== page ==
Around 26 institutions in Andhra Pradesh that have received notices from the AICTE, 23 are in Maharashtra and 12 colleges are in Uttar Pradesh. 6 institutions in Tamil Nadu, including one business school, have been asked to explain their position. Colleges in Erode, Dharmapuri and Theni have been asked to explain why they have not complied with the rules and regulations for setting up an institution.
Educational consultant Moorthy Selvakumaran said, "Many of the colleges have defaulted on the faculty and infrastructure requirements, but some have also been pulled up for offering applied science courses in engineering colleges."
Courses like BSc Information Technology, BSc Bioinformatics and MS IT are being offered in engineering colleges because IT companies that visit the college for placements are now more inclined to employ these graduates, who are expected to possess the same skills as BE/BTech graduates, at lesser cost to the company.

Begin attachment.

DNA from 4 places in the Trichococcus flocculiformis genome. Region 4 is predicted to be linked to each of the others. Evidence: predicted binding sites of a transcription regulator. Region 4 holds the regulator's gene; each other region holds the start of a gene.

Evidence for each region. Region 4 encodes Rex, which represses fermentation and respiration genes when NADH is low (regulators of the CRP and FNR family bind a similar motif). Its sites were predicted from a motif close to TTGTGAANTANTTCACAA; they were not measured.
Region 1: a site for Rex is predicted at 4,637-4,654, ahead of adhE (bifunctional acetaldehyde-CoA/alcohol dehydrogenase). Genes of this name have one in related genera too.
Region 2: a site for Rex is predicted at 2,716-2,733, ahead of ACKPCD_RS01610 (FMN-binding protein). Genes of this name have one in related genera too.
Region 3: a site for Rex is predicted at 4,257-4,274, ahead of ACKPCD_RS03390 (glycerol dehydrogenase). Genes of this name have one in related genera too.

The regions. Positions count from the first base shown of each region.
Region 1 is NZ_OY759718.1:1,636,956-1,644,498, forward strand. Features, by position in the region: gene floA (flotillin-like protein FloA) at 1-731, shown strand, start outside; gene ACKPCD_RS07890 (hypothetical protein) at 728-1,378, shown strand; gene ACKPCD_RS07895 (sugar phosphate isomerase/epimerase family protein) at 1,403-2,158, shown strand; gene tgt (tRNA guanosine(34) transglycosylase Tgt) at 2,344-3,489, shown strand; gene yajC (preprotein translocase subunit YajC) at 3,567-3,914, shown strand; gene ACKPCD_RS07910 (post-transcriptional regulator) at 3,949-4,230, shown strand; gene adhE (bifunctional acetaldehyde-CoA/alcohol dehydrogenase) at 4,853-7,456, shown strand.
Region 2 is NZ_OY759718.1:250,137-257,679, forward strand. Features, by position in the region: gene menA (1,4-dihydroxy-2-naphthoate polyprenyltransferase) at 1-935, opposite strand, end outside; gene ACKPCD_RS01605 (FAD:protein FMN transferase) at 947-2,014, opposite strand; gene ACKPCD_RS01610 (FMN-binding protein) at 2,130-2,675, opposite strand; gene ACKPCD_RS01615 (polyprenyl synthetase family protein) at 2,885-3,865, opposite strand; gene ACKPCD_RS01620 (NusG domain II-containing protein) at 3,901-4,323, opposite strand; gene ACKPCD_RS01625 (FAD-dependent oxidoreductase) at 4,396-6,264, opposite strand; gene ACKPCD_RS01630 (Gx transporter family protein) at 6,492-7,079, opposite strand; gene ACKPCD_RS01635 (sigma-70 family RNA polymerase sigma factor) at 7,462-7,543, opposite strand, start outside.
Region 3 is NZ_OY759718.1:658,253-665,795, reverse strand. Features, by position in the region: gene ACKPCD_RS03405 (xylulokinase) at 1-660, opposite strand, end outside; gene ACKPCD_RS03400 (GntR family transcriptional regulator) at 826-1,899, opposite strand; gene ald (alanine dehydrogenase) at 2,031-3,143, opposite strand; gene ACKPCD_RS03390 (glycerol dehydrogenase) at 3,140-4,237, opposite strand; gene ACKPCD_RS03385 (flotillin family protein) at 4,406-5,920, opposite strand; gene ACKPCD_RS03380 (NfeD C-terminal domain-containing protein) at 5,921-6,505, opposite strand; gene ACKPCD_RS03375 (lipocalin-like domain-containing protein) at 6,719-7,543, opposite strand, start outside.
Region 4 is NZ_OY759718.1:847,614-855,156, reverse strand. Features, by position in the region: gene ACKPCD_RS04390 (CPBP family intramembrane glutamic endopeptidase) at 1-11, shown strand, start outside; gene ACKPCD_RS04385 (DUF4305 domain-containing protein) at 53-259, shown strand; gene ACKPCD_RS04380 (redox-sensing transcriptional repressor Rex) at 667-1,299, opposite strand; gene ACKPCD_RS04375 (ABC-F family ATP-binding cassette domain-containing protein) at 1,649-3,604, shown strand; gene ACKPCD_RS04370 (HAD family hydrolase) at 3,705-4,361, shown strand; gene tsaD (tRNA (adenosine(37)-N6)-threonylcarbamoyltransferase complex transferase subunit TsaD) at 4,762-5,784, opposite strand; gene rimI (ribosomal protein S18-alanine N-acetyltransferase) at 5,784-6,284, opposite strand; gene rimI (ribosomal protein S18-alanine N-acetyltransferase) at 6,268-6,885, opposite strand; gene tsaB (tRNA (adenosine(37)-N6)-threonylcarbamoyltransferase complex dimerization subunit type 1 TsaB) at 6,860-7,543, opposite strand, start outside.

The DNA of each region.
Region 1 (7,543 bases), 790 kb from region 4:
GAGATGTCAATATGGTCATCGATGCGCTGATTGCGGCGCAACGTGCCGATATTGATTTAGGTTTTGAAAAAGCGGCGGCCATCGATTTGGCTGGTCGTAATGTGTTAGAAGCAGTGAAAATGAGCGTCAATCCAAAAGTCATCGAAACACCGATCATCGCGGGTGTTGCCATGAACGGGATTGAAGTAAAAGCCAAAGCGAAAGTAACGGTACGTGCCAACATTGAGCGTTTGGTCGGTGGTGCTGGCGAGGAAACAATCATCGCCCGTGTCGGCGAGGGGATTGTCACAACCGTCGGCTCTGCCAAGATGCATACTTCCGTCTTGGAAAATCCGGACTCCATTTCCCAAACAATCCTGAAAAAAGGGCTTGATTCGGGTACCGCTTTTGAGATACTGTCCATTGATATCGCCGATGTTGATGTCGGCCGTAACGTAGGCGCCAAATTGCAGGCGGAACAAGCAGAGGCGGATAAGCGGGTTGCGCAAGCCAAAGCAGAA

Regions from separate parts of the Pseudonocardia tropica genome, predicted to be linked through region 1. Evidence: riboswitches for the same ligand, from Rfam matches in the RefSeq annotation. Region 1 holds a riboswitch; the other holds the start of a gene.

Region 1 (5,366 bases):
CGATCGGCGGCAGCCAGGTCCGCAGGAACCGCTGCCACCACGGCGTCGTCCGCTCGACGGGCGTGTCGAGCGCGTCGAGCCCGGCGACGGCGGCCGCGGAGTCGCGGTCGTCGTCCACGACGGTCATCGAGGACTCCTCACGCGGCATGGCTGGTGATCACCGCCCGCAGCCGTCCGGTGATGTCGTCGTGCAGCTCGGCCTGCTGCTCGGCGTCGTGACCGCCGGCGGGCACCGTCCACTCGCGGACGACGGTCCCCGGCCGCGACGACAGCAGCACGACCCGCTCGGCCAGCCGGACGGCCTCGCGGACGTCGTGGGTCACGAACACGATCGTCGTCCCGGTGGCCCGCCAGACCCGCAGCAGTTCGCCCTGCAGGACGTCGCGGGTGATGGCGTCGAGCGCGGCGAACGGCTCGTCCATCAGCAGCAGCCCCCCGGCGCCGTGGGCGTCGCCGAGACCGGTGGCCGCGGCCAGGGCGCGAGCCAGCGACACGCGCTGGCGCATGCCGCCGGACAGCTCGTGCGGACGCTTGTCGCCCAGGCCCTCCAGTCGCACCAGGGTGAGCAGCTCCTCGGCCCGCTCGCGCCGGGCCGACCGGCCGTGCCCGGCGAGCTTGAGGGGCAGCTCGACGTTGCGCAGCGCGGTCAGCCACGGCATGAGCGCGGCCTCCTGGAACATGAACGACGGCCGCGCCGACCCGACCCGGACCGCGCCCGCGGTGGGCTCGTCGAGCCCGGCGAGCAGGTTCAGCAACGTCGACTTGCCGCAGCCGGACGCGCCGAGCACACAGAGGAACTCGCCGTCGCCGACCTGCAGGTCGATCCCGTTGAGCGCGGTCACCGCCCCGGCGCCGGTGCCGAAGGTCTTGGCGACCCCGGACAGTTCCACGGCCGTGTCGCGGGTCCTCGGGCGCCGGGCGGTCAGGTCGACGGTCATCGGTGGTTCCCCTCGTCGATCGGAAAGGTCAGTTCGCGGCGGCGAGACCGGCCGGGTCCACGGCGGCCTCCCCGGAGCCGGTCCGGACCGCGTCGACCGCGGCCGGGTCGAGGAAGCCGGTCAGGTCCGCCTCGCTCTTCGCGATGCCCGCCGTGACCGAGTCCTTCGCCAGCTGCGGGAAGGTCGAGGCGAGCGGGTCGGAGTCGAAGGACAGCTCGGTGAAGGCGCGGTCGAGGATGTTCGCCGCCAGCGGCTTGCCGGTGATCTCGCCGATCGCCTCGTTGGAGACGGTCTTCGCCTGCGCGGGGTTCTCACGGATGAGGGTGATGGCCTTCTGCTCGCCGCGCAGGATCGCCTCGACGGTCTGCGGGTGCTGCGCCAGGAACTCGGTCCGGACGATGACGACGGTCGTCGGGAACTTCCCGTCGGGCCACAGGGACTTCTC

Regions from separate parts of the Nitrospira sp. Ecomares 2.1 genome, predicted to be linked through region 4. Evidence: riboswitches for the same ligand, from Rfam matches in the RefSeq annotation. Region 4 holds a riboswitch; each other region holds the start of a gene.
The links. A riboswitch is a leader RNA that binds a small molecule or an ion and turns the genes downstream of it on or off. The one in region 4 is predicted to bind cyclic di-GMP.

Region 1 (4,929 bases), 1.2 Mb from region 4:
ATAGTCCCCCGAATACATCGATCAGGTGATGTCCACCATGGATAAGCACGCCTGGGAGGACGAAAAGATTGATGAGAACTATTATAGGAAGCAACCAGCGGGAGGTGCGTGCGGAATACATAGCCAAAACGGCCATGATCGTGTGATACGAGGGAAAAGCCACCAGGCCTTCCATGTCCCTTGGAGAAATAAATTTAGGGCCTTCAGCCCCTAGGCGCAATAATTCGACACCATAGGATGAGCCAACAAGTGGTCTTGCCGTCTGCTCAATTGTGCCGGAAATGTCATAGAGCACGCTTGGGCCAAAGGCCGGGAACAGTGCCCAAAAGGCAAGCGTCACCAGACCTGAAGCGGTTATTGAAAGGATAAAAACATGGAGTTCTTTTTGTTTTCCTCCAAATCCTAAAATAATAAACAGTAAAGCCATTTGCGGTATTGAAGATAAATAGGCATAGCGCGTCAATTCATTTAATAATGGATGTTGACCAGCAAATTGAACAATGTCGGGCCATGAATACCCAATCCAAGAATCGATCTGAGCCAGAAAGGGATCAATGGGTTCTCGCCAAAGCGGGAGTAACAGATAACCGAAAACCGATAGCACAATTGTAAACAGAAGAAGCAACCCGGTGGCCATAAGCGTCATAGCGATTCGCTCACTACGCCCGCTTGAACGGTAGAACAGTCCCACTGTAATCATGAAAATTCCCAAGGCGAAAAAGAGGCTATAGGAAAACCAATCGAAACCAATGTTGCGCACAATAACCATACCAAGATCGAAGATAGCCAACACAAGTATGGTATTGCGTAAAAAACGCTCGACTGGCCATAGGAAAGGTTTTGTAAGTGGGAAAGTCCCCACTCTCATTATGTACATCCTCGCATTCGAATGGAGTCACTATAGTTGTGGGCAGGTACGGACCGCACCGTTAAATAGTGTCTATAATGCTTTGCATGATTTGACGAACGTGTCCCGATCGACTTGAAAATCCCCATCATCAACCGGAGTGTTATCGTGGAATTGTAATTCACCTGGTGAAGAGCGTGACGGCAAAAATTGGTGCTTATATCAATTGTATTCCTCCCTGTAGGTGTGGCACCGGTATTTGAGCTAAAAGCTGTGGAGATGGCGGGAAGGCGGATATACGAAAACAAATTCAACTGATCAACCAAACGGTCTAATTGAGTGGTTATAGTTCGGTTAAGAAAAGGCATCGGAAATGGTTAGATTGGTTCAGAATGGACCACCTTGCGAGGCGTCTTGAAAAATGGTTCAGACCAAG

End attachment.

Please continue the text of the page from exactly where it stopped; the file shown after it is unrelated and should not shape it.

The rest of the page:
Senior academic and former vice-chancellor of Anna University E Balaguruswamy said, "As many as 40% of all engineering colleges can be closed down for want of faculty shortage, infrastructure requirement and harassment of students and faculty.
In Tamil Nadu alone, 200 colleges can be closed down." The colleges that have been issued notice have been asked to explain their non-compliance and the efforts taken to upgrade their institutions on April 16 and 17.
Earlier this month, Anna University had issued show-cause notices to 200 affiliated engineering institutions in Tamil Nadu. Vice-chancellor in-charge of the university P Kaliraj said, "This is not to threaten them. We are not closing down the institutions. This is only to get them to improve their quality. We are sure that they will meet the quality standards before the academic year."